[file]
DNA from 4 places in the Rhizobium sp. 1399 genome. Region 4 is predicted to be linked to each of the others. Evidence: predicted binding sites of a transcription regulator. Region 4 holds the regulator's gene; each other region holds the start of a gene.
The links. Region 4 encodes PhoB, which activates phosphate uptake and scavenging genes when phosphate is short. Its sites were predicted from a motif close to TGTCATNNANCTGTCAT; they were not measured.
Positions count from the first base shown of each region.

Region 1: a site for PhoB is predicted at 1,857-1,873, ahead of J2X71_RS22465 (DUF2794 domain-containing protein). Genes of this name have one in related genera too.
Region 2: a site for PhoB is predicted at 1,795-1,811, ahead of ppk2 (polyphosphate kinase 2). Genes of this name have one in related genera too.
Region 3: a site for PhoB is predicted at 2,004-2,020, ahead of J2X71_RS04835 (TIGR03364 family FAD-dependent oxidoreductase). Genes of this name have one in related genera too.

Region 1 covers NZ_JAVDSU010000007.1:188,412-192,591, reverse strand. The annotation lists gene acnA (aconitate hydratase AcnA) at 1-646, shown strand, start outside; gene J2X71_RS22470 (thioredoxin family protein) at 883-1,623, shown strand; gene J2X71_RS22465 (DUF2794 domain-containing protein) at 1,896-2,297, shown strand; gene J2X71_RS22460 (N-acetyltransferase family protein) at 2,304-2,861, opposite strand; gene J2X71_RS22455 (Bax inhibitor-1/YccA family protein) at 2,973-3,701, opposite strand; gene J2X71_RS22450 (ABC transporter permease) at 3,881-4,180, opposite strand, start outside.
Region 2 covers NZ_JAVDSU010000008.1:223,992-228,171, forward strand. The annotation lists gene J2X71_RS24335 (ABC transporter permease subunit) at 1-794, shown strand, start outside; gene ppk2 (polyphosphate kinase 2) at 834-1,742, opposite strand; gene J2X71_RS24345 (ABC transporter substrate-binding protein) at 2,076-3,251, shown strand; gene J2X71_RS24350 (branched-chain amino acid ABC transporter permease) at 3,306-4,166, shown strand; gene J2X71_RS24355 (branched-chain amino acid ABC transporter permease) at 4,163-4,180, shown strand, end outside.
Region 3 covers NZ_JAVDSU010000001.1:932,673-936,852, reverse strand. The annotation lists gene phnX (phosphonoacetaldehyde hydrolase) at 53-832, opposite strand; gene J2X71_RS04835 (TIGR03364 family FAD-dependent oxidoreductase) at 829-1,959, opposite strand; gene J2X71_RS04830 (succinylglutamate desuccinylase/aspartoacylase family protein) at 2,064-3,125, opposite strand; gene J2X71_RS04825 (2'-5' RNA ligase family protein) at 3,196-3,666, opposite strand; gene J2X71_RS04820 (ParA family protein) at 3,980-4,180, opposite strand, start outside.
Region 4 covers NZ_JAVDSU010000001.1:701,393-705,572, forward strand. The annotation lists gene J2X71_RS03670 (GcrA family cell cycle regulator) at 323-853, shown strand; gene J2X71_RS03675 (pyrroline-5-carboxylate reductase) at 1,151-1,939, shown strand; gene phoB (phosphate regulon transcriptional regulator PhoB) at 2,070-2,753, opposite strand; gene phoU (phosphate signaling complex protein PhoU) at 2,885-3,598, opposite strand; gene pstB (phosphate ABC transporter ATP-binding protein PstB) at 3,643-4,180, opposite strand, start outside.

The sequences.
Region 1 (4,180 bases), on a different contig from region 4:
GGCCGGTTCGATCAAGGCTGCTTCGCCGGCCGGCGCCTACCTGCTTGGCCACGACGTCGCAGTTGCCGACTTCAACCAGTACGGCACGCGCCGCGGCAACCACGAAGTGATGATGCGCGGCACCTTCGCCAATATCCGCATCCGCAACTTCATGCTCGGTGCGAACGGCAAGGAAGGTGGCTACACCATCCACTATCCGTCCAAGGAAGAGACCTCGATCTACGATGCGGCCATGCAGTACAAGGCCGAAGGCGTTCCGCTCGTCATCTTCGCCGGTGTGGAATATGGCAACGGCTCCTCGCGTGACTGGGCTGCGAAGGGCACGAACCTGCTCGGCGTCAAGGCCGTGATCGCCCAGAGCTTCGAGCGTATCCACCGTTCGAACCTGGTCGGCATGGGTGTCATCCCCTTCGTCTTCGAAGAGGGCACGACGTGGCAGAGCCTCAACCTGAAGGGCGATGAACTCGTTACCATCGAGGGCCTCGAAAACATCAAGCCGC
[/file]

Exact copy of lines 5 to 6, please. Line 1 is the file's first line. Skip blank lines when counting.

Region 2: a site for PhoB is predicted at 1,795-1,811, ahead of ppk2 (polyphosphate kinase 2). Genes of this name have one in related genera too.
Region 3: a site for PhoB is predicted at 2,004-2,020, ahead of J2X71_RS04835 (TIGR03364 family FAD-dependent oxidoreductase). Genes of this name have one in related genera too.